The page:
Monday, September 28, 2015

Palm Trees, Sugar, Slavery, and More

Post by Brian L. Dunnigan, Associate Director and Curator of Maps

The Clements Library is known to historians and scholars of other disciplines as a primary source repository of “Americana” dating between 1492 and 1900. For all too many members of the history and the University of Michigan communities, however, that word suggests collections documenting mainland, English-speaking North America, particularly the territory that became the United States. Admittedly, that is the part of the Americas most heavily represented in the Clements Library’s books, manuscripts, maps, and graphics. However, Canada, both French and British, is nearly as well documented and, as noted in our last electronic newsletter, it remains a priority area for collecting.

South and Central America, with their primarily Native/Hispanic colonial cultures, are best represented in the Library by printed works from the age of European exploration and their colonial history. The collection is not as strong in books and manuscript materials from later periods in South and Central America, but we do have numerous maps and a respectable sampling of graphic items. We also hold concentrations of titles published during times of crisis—the South American wars for independence and the Mexican-American War for example.

Rene Phelipeau's Plan de la plaine of Cap Francois en L'Isle de St. Domingue (Paris, 1786) provides details of property lines, names of planters, and locations of slave quarters on the fertile northern plain of Haiti.

In this issue we introduce the Library’s third best-documented region of the Americas—the Caribbean. The West Indian sugar islands of the Greater and Lesser Antilles have a long and turbulent history. They were the arrival point of Christopher Columbus in the autumn of 1492. He was followed by other explorers and settlers, who exploited and soon destroyed much of the indigenous population. Needful of labor, the islands became the cradle of the practice of African slavery in the Americas. Politically, they were a cockpit of naval and military conflict from the colonial era through the Napoleonic Wars.

Documentation of the West Indies is to be found across the Library’s divisions, and the subject is an area of active acquisition by both gift and purchase. Much of our holdings relate to sugar production, trade, military and naval activities, and slavery. A fine example is Nicolas Ponce’s Recueil de Vues des lieux principaux de la colonie fran├žoise de Saint-Domingue,which provides a visual overview of France’s richest American colony. The book includes maps and highly detailed plans and views of the towns and countryside. Foreground figures in the views provide animation and details of daily life as they undertake activities ranging from surveying to dancing. Published in Paris in 1791, Ponce’s book of images depicts the colony as it was on the eve of the great slave uprisings of 1791 that would devastate the colony and turn the French planters’ way of life upside down. The turmoil would also lead to independence for Haiti, of course. Other published histories recount Haiti’s struggles and preserve accounts of observers, participants, and refugees (many of whom made their way to Philadelphia). Manuscript collections, such as the papers of Anne-Louis de Tousard, provide further useful documentation on this particular event in Caribbean history.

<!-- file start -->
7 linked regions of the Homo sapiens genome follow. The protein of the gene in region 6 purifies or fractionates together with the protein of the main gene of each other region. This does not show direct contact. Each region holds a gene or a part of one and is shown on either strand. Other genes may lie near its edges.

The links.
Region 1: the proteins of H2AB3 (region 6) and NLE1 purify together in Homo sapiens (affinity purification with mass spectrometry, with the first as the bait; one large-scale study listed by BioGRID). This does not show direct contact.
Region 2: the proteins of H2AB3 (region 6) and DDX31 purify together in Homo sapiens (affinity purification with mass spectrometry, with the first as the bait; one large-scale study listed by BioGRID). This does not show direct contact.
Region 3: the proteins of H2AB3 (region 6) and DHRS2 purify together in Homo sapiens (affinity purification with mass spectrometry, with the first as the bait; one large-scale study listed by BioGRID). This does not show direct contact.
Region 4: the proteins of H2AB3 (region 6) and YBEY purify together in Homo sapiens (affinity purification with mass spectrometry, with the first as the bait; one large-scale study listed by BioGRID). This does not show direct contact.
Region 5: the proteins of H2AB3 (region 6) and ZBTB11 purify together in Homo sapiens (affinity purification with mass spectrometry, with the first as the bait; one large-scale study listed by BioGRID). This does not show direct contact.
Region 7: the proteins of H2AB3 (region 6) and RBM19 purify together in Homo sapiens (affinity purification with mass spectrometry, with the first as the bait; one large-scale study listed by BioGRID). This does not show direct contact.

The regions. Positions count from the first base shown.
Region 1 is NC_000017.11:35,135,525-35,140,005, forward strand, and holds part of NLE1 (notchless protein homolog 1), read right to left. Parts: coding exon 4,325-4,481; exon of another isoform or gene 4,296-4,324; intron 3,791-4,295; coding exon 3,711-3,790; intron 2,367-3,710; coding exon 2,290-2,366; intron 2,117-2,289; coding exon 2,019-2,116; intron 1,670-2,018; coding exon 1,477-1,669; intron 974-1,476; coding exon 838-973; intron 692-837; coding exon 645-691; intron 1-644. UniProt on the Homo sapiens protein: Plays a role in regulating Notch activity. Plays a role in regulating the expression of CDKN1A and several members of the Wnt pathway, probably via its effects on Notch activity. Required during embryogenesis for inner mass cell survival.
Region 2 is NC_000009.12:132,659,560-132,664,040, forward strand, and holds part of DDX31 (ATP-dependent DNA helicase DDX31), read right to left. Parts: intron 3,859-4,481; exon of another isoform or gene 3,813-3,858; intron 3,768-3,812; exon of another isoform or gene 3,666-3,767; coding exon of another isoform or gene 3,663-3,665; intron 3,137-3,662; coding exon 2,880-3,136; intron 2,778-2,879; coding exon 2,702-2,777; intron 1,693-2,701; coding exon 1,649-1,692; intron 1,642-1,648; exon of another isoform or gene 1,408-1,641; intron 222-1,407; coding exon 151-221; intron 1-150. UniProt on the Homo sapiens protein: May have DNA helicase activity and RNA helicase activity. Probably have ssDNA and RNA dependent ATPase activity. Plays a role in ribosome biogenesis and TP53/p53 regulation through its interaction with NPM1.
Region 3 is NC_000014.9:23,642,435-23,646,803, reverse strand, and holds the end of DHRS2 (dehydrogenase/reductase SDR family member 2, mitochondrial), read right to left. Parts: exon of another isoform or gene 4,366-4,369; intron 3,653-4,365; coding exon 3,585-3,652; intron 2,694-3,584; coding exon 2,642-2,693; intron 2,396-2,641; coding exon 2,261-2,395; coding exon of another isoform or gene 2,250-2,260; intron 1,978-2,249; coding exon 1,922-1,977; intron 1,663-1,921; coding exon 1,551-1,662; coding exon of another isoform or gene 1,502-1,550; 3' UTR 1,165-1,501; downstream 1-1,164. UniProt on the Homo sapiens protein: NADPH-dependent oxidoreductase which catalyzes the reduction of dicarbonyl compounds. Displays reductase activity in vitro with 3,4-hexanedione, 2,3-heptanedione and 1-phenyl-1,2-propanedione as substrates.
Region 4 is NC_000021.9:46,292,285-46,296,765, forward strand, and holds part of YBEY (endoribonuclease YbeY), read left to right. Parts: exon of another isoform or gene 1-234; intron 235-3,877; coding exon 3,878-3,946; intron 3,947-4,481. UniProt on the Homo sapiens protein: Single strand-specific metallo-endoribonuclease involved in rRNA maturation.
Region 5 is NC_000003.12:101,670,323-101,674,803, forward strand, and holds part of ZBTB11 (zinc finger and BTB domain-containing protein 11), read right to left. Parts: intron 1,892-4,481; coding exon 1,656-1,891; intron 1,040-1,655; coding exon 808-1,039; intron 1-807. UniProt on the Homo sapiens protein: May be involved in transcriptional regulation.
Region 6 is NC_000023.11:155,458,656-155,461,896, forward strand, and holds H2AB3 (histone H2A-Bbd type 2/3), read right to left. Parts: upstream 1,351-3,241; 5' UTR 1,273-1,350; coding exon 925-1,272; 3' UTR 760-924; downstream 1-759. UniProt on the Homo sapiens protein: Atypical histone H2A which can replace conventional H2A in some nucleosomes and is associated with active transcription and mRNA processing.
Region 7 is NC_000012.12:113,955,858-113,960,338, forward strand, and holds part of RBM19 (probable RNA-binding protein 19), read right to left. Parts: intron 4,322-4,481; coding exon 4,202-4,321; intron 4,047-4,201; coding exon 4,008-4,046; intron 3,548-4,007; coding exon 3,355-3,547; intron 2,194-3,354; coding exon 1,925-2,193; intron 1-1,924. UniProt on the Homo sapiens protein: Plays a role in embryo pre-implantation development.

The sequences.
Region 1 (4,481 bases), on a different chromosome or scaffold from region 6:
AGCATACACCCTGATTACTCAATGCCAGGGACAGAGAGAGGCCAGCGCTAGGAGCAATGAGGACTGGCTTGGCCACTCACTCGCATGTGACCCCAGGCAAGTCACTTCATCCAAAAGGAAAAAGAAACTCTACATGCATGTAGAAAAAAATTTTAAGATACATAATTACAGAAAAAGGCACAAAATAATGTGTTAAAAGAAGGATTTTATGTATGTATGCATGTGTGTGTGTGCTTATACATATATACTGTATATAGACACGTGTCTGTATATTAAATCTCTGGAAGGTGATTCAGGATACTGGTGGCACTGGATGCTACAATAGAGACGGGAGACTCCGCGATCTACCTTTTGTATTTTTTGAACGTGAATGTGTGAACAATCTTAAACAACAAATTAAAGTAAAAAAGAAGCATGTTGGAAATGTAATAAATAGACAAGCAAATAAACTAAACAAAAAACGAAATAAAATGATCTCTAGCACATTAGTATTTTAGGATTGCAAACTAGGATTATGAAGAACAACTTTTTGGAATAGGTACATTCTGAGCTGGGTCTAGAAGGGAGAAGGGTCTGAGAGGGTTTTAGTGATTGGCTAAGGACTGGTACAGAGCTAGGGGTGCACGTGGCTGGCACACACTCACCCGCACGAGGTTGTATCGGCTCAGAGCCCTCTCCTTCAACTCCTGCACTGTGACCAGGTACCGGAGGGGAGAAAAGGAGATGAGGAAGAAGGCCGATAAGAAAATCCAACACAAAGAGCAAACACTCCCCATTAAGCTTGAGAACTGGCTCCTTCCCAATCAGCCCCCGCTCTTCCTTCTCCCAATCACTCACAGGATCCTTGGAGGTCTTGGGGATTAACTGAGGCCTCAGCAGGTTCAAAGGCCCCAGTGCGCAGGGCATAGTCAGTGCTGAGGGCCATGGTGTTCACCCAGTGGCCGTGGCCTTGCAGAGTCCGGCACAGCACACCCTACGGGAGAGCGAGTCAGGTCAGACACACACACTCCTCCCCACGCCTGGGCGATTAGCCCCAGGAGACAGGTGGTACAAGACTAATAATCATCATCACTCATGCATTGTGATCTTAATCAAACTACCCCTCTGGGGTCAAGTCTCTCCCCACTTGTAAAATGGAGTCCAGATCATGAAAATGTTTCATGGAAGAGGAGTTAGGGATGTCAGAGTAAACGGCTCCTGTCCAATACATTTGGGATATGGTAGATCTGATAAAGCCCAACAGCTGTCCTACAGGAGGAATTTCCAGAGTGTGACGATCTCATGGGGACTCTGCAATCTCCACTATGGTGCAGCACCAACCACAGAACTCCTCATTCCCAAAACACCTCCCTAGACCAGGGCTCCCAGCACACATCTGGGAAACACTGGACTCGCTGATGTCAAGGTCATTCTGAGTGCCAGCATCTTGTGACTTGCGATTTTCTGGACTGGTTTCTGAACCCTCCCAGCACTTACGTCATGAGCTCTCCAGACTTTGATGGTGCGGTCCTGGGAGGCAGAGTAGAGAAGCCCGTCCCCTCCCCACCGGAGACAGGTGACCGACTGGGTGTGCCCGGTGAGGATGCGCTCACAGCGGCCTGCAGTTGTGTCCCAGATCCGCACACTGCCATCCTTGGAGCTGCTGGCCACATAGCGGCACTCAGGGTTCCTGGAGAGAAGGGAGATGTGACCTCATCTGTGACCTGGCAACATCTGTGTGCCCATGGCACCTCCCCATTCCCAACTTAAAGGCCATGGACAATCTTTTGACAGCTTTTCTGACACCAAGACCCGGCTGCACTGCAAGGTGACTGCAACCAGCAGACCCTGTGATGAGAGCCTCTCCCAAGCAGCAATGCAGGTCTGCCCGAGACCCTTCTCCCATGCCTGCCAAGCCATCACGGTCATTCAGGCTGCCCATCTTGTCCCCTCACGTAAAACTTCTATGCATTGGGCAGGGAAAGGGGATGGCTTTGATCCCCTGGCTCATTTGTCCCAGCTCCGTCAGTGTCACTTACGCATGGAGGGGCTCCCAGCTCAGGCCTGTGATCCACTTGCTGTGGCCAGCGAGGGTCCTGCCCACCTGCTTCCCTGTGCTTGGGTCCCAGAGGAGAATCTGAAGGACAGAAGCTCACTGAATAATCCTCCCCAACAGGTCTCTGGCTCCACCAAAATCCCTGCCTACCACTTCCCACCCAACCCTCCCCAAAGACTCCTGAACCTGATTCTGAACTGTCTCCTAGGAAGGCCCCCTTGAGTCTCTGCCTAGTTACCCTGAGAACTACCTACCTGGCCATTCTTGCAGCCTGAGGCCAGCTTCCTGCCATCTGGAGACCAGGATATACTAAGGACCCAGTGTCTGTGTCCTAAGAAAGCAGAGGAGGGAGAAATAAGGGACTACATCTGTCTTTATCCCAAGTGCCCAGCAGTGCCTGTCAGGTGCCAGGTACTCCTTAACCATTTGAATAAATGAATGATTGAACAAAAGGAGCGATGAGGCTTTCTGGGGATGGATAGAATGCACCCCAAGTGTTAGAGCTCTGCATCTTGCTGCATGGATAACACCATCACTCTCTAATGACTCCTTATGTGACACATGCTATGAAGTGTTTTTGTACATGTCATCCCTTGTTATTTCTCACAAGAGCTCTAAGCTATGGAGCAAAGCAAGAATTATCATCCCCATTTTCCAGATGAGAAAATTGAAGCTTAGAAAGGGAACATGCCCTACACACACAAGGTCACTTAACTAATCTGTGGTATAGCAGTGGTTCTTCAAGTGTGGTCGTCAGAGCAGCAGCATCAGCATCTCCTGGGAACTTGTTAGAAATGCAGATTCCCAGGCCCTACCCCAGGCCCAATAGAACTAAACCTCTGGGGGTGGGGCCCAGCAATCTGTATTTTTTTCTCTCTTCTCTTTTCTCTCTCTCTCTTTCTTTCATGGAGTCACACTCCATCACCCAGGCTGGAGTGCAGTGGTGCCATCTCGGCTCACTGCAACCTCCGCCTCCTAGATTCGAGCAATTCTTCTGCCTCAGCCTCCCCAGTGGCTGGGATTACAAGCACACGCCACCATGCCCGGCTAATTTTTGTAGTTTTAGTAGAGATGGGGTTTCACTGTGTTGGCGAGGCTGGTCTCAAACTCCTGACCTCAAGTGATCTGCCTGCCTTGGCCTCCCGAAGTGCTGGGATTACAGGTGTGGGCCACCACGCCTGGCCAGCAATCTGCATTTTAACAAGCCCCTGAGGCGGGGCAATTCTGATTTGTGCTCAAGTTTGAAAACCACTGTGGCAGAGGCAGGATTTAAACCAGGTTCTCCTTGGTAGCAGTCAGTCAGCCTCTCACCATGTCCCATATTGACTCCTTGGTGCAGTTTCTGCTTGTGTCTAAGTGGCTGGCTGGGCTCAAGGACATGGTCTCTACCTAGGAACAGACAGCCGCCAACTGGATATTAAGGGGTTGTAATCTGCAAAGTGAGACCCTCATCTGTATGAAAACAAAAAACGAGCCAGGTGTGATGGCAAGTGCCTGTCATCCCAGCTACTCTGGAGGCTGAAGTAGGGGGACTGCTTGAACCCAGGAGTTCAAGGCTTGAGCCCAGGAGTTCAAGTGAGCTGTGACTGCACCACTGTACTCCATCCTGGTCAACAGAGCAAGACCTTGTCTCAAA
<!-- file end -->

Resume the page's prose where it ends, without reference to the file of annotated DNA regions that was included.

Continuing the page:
A French cartographer named Warin drew this manuscript map illustrating the progress of a French landing force that wrested the island of Grenada from the British in July 1779.

Evidence of slavery may be found in almost every part of our West Indies holdings. The manuscript letters of the Tousard Papers contain correspondence describing the treatment of slaves on Haiti, while the Tailyour Family correspondence records the activities of a Scottish merchant family, whose business ventures in the late eighteenth and early nineteenth centuries included large holdings of land and slaves on Jamaica. All in all, a cursory search of Clements Library manuscript finding aids turns up 99 collections with substantial West Indian content.